When the insect hatch is on, they do.
"Some of the mayfly hatches on the lower Owens have been phenomenal," Rowe said, his line whipping beautifully through the air on every cast. "Sometimes you get into the right hatch and have the right line and all you have to do is put the fly on the water and the fish are going to hit it. I had a couple days like that where you could do no wrong.
"I remember one day in particular where it didn't matter. If the fish rose and we knew where it was then we could cast to him and we took him. And if the fish wasn't rising and you knew how to read the water and knew where you suspected the fish was, you could blind cast and the fly would drift right over where you thought the fish would be. Boom! He'd come right up and take your fly. Everything was perfect."
Steve Parmenter of Bishop, a wild-trout expert for the Department of Fish and Game, laughed when told of Rowe's more recent outing, the one during which he caught no fish.
"There are tough times and good times, like on any river," Parmenter said, adding that there are times when fishermen correctly matching the hatch can catch 30 or 40 fish in a day.
"People very rarely catch fish 18 inches or larger," Parmenter said. "But for fish in the 10- to 14-inch range, there's probably a greater number of brown trout than in any river in California. It's one of state's best (brown trout fisheries)."
And it's one the state hopes to maintain and improve. In 1992, the DFG imposed strict regulations in the wild-trout section: From Pleasant Valley Reservoir to the footbridge, a distance of 2.7 miles, there is a limit of two fish a day, the maximum size being 12 inches. Only artificial lures with barbless hooks can be used.
From the footbridge to the catch-and-release sign, a 4.4-mile stretch, only flies or artificial lures with barbless hooks can be used and all fish must be released. Over the remaining 8.9 miles, there is a five-fish limit with no size limit or special restrictions.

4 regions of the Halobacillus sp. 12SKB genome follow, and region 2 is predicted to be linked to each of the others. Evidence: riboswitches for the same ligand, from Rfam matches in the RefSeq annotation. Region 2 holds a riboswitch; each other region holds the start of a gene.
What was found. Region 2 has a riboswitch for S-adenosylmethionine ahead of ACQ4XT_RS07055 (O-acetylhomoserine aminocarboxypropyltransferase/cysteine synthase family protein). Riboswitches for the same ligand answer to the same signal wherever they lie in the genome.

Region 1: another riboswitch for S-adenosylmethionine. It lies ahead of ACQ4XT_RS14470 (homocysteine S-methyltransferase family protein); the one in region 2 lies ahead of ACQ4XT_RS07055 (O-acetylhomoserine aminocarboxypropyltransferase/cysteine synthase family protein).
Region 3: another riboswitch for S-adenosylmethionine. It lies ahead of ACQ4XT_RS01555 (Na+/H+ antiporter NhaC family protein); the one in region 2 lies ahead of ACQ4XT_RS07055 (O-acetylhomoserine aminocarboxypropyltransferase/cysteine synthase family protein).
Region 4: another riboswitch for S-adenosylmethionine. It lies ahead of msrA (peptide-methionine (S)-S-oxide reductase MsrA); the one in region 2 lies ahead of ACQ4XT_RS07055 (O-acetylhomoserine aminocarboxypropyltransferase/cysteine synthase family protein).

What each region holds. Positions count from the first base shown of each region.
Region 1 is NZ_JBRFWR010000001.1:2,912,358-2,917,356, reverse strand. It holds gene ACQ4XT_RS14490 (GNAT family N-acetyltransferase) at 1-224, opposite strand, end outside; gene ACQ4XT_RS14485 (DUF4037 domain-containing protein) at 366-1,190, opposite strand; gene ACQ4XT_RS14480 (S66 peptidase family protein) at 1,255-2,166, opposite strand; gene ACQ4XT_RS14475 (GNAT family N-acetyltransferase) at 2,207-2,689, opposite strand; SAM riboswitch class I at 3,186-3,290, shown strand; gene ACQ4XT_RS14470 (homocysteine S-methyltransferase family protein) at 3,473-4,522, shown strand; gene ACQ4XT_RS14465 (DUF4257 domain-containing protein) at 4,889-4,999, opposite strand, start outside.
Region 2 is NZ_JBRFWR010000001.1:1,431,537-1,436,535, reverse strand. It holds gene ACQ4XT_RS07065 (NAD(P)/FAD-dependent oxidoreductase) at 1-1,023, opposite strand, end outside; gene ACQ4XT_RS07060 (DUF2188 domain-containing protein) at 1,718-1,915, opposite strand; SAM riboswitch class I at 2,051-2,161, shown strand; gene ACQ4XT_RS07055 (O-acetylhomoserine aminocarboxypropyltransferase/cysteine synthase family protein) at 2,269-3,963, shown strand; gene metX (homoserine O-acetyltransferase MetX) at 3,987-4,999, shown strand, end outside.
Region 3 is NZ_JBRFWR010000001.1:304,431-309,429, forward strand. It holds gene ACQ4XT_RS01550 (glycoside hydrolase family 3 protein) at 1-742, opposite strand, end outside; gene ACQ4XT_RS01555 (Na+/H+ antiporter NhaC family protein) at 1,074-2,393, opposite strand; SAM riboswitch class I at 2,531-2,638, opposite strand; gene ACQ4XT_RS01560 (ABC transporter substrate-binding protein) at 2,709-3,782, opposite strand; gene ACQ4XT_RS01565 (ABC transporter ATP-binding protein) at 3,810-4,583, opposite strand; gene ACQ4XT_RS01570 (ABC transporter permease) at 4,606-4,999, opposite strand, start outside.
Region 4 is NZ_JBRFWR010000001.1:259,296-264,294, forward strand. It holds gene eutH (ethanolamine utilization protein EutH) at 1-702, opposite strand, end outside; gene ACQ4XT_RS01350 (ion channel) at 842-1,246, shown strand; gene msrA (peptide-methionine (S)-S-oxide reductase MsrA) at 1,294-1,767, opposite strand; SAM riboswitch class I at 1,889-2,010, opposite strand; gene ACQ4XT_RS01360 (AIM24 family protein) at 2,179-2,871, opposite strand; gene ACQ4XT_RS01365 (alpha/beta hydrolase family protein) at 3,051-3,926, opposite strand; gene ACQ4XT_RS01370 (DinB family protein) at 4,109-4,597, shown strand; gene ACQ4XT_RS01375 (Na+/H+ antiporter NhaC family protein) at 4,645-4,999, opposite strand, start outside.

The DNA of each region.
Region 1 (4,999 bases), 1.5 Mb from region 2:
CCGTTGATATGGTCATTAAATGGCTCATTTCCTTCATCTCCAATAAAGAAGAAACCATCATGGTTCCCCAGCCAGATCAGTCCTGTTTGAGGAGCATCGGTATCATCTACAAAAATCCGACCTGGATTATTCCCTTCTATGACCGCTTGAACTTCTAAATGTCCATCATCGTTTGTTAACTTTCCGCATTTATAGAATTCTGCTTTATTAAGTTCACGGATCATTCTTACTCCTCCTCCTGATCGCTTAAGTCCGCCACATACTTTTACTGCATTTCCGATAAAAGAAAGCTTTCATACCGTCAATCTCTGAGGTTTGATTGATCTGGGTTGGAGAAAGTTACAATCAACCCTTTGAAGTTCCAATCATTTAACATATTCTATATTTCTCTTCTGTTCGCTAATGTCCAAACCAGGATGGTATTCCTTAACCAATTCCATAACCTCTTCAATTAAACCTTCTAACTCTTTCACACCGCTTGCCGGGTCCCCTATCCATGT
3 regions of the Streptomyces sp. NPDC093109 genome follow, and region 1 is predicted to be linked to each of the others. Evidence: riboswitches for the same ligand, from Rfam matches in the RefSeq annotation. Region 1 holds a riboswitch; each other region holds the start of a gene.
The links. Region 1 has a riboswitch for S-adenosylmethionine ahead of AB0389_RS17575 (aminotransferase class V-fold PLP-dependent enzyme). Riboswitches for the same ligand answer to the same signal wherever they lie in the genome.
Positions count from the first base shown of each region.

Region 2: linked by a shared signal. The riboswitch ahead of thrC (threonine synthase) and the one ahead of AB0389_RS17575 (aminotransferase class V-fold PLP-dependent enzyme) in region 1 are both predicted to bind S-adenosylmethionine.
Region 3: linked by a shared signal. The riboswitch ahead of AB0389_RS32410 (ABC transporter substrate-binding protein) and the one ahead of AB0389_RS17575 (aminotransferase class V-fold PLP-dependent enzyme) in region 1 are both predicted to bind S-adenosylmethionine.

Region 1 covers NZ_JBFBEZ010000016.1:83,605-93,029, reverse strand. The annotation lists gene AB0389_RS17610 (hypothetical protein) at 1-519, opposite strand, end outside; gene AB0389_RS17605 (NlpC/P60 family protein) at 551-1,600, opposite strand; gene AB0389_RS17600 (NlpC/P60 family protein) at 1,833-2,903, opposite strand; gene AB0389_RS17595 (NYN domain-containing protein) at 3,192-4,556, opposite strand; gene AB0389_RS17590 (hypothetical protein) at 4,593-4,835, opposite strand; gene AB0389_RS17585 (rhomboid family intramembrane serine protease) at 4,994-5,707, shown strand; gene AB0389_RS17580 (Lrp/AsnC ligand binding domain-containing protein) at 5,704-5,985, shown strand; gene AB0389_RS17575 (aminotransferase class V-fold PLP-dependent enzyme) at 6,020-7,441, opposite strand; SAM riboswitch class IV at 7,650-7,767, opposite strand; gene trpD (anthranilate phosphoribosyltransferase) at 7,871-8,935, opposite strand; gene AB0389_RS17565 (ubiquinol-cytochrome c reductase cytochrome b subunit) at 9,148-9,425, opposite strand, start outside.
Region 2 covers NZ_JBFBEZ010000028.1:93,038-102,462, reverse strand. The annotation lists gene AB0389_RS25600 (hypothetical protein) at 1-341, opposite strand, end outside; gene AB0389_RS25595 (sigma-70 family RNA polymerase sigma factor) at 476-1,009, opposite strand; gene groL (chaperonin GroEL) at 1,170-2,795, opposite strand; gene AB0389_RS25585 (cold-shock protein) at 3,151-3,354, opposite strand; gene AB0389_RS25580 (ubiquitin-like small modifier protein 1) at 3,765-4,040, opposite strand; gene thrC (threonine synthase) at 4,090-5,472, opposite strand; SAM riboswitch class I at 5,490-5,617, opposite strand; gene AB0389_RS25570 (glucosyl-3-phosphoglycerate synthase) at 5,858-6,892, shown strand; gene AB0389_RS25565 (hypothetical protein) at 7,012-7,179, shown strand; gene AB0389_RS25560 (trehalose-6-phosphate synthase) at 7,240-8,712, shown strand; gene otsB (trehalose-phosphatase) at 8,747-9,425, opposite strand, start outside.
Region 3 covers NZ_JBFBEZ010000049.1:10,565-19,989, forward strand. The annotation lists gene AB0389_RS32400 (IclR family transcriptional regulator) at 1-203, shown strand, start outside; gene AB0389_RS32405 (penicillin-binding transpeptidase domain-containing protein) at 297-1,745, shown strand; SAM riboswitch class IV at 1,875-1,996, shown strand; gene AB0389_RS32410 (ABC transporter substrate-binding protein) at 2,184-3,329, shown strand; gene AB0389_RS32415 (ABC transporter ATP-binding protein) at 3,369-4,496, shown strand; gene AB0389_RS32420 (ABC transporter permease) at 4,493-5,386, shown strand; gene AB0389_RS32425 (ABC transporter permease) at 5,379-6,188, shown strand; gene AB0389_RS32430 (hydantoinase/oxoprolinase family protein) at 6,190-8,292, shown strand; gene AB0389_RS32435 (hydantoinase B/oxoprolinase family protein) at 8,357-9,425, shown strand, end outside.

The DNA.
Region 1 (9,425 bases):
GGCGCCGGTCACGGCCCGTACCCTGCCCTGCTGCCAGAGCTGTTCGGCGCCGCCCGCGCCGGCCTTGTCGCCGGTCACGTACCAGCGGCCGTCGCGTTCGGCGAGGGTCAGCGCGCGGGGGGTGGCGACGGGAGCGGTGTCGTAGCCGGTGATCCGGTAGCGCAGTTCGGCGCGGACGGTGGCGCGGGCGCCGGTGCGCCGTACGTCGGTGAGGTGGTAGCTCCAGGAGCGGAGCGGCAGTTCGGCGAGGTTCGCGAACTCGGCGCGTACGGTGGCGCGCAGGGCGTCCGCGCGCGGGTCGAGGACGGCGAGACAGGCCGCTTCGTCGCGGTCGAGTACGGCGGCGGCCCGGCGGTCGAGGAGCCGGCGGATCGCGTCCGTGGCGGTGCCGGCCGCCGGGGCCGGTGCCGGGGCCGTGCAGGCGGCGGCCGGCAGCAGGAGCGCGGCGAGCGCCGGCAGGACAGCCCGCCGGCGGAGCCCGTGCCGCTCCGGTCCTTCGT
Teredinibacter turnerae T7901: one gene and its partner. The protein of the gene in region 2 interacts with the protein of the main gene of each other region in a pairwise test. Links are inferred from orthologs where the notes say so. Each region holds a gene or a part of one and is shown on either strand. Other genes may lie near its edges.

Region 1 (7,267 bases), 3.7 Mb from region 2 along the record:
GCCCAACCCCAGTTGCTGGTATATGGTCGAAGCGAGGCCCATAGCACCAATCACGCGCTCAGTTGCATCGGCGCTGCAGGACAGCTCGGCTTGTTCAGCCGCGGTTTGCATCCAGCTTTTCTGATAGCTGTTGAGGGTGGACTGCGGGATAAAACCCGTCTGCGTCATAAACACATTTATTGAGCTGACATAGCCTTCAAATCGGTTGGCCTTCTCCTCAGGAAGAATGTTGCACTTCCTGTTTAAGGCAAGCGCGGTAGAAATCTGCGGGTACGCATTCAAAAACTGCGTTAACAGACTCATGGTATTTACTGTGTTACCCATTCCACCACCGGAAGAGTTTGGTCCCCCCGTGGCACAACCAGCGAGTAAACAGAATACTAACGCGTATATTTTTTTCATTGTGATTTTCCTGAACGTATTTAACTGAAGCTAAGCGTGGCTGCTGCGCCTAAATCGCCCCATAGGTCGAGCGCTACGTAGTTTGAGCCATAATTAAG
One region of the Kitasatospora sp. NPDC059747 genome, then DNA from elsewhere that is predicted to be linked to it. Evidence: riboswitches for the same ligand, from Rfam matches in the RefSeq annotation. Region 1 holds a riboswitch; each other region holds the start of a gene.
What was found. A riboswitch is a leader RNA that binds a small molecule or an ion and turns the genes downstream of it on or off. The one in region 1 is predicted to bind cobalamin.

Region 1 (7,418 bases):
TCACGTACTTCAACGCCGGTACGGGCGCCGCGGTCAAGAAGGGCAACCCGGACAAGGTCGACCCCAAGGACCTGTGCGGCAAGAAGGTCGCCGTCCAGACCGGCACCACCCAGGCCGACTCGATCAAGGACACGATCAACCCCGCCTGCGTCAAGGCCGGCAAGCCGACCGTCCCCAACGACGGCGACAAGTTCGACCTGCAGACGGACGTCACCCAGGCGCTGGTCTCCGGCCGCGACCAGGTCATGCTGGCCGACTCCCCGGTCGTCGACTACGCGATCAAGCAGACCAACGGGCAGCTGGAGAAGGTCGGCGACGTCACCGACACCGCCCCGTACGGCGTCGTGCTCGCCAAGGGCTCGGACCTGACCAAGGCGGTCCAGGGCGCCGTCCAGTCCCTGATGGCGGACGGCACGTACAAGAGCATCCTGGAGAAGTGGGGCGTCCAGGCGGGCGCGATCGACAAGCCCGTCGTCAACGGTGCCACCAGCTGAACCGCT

Below that, fish are stocked and general rules--five-fish limit and no special restrictions--apply.
It is this section of river, which runs for about 20 miles south through the Owens Valley, that the Bishop Chamber of Commerce is promoting. The city, which relies on tourism and thrives during general trout season, gets a lot of traffic during ski season, but not much business. Fewer people seem to be stopping in town for gasoline and groceries, instead passing through on their way to Mammoth.
In an attempt to lure anglers, Bishop recently contracted with nearby Alpers Ranch to stock the lower Owens with trophy-sized rainbow trout, many of them pushing five pounds. The hope is to attract not only anglers, but skiers who might want to take a break and go fishing.
In any case, the lower Owens, which also gets DFG plants, has become a better fishery, and with the snowpack at about 20 feet, it should be running fast and high well into the summer. Rowe said the lower reaches of the river can provide excellent fishing--even for fly fishermen, though he admits that most fly-fishermen are too "snobbish" to mix with the bait fishermen.
"The river is huge enough but all the fly fishermen come here to fish only one section, the wild-trout water," Rowe said. "It's not any more productive but they feel it's more productive. They don't want to be down where everyone is bait fishing. If they leave the wild-trout section, there are still miles of great fishing downstream."
And as he said it, after at least 500 casts and not a single fish to his credit, he was asked if they might be catching fish downstream with bait.
"I don't think they're biting on anything today," he said. "You should have been here the other day."